The distortion from actual relationships to the diagrammatic map is shown in this animation. By Pham_Trinli.

In 2015, Transport for London released a more geographically-correct map that could be a real help for walkers, bikers etc. It was forced into the public area by a Freedom of Information request. Click on the image for a pdf version.

Earlier this month, Transport for London published a map for people who don’t like to be inside a tunnel, showing where the trains are actually underground. Despite the name of the system, 55% of it is above ground. Click on the image for a pdf version.

Flap books

INFORMATION PRESENTED IN LAYERS.

The Human Head, by Dr. Ergo, 1913. All the examples in this post are from Professor Michael Stoll’s superb collection of historical information graphics, which I’ve featured a number of times before.

Below, the Practical Engineer, by Gustav Ripke, 1905.

Steam and Electricity Technology at the Beginning of the 20th Century, 1903, contains a steam engine diagram with moving paper parts.

New Natural Treatments for Animals, by Dr. Knoll, 1923.

Botany for Everyone, by Ferruccio Rizzatti, 1923.

The KDF-Wagen, 1939. A clever look inside the first Volkswagen Beetle using clear plastic sheets with opaque elements. We’re looking up from under the car on the left-hand page, and from above it on the right-hand page. It was published as a supplement for an issue of a magazine, “Motor Schau”.

Previously featured gems from Michael Stoll’s collection:
http://www.johngrimwade.com/blog/2017/03/09/flight-visualized/
http://www.johngrimwade.com/blog/2016/11/28/bayers-masterpiece/
http://www.johngrimwade.com/blog/2016/10/06/atlas-heaven/

Instructional

GREG MAXSON’S EXPLANATORY GRAPHICS.When I was the consulting graphics director for Popular Science back in the 1990s, I commissioned Greg to produce many diagrams. Like me, he began in the world of analog graphics, working with technical draughtsman tools, and by the 90s was, of course, working on the computer. Here are some examples of his precise, clear style. These instructional graphics help us with our day-to-day life, and deserve as much respect as the mega-graphics that frequently sweep up the prizes. See more of Greg’s work here: https://gregmaxson.com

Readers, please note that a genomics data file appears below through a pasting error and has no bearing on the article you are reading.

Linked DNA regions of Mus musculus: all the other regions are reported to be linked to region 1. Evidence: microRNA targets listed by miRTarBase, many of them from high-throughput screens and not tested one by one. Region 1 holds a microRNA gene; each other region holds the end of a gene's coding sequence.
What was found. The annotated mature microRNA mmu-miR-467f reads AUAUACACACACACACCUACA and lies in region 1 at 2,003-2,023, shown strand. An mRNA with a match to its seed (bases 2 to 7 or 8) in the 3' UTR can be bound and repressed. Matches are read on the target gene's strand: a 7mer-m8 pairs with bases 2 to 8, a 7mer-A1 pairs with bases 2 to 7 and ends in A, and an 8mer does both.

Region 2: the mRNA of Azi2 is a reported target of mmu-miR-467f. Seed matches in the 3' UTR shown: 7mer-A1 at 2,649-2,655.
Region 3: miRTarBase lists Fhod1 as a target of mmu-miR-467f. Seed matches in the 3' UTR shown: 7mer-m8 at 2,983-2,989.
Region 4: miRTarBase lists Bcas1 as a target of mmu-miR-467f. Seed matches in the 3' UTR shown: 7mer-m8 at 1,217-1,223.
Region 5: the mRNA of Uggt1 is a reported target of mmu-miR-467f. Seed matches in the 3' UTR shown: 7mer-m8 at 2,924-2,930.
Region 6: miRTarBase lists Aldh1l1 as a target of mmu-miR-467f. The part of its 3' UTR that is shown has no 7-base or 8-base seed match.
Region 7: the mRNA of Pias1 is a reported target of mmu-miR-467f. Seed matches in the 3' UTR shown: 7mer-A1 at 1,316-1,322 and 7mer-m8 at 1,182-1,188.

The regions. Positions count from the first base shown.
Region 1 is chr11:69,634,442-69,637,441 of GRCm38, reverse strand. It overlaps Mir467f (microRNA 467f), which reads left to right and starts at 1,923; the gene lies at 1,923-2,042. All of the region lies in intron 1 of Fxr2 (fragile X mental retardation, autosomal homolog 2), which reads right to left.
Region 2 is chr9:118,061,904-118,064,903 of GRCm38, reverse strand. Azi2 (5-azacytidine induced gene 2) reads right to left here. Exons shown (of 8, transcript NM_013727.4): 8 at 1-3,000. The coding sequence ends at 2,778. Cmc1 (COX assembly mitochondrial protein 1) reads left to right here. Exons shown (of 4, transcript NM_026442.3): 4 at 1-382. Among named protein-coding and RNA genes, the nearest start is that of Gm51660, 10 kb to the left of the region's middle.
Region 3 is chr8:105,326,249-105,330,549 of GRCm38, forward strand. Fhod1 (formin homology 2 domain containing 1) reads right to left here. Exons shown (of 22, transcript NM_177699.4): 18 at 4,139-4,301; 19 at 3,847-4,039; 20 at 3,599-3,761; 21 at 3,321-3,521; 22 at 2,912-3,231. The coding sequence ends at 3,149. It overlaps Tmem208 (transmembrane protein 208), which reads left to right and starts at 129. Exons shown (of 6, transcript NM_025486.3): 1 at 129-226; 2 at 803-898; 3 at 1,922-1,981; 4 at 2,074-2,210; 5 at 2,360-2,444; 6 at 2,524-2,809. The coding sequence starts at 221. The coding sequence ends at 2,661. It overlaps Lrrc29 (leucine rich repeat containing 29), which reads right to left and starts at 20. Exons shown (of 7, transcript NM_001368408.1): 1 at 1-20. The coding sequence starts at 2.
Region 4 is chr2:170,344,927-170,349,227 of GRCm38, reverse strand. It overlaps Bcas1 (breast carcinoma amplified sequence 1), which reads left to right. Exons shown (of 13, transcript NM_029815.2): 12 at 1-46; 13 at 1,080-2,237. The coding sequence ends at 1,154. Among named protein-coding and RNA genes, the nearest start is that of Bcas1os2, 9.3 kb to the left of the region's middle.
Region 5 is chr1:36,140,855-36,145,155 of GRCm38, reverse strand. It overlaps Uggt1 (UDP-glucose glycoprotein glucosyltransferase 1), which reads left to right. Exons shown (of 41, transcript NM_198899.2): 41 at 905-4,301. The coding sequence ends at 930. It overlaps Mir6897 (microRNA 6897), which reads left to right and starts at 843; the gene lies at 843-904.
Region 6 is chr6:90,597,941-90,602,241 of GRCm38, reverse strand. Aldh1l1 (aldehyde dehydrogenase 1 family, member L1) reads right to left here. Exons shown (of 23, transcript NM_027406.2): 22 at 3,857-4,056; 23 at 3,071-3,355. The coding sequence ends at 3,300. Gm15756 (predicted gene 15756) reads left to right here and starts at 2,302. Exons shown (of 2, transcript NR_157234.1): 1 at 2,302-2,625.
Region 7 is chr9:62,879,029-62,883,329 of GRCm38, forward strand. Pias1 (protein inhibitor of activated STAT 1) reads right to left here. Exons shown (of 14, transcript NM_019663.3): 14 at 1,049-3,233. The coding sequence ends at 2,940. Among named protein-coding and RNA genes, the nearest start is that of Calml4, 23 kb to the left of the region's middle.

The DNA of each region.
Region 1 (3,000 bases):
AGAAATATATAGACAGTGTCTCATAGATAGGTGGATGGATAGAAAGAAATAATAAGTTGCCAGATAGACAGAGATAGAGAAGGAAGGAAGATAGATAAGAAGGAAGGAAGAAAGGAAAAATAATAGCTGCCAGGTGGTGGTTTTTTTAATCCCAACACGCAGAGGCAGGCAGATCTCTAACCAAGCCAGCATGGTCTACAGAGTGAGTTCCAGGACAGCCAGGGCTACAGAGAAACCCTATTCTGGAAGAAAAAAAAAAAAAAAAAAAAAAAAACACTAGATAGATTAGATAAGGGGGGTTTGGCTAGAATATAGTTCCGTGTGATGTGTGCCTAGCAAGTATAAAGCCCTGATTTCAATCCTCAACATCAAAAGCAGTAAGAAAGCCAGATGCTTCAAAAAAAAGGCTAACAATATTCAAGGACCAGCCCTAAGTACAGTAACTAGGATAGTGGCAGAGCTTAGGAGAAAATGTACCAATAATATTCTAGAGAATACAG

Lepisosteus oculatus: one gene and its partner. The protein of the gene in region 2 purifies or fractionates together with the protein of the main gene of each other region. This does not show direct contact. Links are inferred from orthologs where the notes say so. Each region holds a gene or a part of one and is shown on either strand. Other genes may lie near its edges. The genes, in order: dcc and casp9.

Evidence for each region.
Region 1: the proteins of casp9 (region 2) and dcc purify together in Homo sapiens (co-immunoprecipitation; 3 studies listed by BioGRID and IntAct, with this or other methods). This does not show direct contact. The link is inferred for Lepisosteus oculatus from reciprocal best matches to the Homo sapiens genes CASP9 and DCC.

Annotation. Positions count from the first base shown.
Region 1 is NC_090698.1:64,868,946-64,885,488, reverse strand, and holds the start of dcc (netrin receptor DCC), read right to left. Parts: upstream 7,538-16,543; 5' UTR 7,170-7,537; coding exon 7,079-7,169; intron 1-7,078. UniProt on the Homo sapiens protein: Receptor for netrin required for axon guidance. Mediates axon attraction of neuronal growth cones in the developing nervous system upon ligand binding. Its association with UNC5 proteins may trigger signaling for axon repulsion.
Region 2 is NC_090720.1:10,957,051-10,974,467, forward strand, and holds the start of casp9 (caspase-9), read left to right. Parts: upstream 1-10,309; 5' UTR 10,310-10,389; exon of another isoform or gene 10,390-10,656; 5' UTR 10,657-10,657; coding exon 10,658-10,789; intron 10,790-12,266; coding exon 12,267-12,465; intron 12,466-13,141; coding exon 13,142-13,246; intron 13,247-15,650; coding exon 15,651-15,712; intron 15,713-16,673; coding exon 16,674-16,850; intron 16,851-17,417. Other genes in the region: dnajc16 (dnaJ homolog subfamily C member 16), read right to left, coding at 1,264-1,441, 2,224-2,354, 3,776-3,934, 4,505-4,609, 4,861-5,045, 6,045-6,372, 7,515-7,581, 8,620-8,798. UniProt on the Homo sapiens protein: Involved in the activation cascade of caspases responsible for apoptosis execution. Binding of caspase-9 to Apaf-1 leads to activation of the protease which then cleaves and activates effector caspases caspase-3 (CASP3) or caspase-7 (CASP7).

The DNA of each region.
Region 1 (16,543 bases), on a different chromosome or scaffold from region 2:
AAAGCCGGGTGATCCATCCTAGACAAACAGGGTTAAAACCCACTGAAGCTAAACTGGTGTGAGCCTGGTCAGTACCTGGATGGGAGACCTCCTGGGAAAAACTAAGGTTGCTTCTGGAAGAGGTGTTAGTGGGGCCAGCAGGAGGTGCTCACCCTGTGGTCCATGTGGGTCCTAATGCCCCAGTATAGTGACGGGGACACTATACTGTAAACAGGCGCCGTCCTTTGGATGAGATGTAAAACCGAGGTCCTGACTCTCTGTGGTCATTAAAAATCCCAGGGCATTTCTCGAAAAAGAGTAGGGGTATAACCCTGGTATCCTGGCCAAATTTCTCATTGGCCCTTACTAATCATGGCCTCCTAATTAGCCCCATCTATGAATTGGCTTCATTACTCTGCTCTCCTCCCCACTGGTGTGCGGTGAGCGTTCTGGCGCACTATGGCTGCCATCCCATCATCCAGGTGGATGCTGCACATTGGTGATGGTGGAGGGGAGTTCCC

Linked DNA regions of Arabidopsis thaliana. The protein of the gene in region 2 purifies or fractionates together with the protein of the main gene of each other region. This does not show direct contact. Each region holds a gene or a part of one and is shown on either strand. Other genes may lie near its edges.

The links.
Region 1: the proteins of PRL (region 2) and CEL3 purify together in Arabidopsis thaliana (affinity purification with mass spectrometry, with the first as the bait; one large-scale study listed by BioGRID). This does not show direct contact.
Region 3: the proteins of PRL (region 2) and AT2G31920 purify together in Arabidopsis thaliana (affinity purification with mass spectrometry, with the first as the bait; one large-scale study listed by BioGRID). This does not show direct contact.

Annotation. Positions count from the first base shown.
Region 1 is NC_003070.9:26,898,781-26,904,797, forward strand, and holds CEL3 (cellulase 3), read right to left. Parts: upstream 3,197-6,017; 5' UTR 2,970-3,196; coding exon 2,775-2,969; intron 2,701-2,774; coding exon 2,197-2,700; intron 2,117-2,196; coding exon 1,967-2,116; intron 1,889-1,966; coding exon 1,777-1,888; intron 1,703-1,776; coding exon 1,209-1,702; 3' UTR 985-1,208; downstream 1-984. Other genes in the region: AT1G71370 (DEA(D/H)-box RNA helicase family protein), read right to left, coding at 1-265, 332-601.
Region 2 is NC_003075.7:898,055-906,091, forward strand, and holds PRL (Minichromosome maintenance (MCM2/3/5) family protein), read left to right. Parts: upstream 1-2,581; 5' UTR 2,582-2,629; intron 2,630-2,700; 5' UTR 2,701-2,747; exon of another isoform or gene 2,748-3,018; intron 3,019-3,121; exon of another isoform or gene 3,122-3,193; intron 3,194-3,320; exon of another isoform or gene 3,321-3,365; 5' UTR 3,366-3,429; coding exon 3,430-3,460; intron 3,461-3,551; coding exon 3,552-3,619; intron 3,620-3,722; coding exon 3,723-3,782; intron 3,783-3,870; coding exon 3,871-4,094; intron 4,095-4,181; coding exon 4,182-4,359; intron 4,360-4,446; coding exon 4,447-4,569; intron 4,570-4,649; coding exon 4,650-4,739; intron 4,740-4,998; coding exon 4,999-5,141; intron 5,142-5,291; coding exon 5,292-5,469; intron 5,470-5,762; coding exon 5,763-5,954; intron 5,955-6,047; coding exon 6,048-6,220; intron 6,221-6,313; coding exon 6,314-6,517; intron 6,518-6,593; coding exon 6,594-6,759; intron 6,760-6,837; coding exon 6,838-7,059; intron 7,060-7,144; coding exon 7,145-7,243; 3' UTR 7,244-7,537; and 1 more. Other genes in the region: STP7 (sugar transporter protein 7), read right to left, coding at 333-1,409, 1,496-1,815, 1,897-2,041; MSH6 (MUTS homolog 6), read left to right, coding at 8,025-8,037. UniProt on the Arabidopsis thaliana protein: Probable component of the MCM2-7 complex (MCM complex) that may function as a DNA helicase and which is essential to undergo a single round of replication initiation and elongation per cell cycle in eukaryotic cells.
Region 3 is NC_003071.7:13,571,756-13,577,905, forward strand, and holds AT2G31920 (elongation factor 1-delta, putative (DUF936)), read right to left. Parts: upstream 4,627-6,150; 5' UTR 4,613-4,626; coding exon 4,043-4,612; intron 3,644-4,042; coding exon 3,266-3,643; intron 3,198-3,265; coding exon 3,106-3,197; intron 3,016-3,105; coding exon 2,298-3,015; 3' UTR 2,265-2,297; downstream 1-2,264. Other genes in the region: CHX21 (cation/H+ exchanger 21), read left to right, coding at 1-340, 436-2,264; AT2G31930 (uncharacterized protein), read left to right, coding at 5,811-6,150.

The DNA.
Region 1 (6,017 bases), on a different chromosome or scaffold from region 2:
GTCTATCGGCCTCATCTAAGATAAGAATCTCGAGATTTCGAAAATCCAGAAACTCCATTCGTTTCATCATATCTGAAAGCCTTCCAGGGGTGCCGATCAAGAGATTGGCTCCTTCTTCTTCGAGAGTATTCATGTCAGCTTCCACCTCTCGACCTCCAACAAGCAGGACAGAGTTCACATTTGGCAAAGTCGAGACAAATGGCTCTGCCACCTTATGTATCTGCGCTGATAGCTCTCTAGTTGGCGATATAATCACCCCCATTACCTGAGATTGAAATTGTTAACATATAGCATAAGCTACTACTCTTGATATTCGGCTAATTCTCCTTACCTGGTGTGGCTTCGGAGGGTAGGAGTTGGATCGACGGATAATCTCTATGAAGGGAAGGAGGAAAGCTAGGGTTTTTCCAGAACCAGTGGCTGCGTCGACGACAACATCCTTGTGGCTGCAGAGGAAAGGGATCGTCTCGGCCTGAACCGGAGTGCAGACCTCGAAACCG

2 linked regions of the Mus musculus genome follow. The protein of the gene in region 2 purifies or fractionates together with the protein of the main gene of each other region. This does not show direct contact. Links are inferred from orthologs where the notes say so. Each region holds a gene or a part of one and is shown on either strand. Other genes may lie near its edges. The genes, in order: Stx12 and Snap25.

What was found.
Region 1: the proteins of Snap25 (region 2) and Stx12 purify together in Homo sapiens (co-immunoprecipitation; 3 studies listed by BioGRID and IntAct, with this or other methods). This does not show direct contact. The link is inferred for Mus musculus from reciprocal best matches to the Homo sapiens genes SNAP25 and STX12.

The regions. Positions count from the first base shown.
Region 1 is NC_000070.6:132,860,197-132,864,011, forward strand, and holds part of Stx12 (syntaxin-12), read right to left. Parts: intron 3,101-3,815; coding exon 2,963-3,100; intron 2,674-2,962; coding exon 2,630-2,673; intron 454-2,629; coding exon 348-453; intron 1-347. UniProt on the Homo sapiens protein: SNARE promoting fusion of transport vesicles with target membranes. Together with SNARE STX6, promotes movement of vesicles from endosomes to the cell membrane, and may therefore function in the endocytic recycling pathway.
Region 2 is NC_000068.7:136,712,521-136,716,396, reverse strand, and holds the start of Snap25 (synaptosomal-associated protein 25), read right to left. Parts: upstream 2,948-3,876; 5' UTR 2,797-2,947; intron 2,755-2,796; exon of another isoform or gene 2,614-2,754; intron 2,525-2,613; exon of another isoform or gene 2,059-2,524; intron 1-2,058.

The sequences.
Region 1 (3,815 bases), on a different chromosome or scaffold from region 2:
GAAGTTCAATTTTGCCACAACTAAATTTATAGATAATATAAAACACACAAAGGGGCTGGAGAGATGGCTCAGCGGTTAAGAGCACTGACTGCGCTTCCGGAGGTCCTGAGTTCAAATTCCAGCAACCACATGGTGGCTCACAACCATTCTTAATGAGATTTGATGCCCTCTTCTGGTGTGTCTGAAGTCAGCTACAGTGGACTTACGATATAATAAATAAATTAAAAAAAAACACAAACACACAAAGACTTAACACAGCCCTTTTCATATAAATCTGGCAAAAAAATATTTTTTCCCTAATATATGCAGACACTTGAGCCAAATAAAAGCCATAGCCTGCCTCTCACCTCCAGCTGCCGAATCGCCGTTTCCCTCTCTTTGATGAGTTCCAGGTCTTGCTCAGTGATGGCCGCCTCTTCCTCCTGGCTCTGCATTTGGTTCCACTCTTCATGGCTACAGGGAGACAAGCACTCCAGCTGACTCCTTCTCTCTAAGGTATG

An example below of one of Greg’s pre-computer graphics. This style was perfect for the transition to computer-based illustration.


The examples below are all digital.

Greg has drawn hundreds of buildings for VanDam’s excellent series of maps. Some examples:

Stephan Van Dam was approached by the National Gallery of Art to create a map (for the 75th anniversary of the museum), and to build a miniature version of the East Wing as a display case. Stephan and his team collaborated with Greg on the project.

The SketchUp model, and a Shaderlight rendering for the map.

The team studied the East Wing, and determined the best way to reflect the architecture in a lucite case that would hold the maps. Using SketchUp, Greg created a 3D model of the shell. Then the dividers and pockets were designed.

Making the complex case, with it’s sharp 18-degree corners was a real challenge. Stephan wasn’t able to find a model manufacturer in the U.S., but eventually a Shanghai-based shop agreed to construct it.

See the range of VanDam maps, and buy them, here: http://www.vandam.com

(All map, building & display images ©VanDamMedia. All rights reserved.)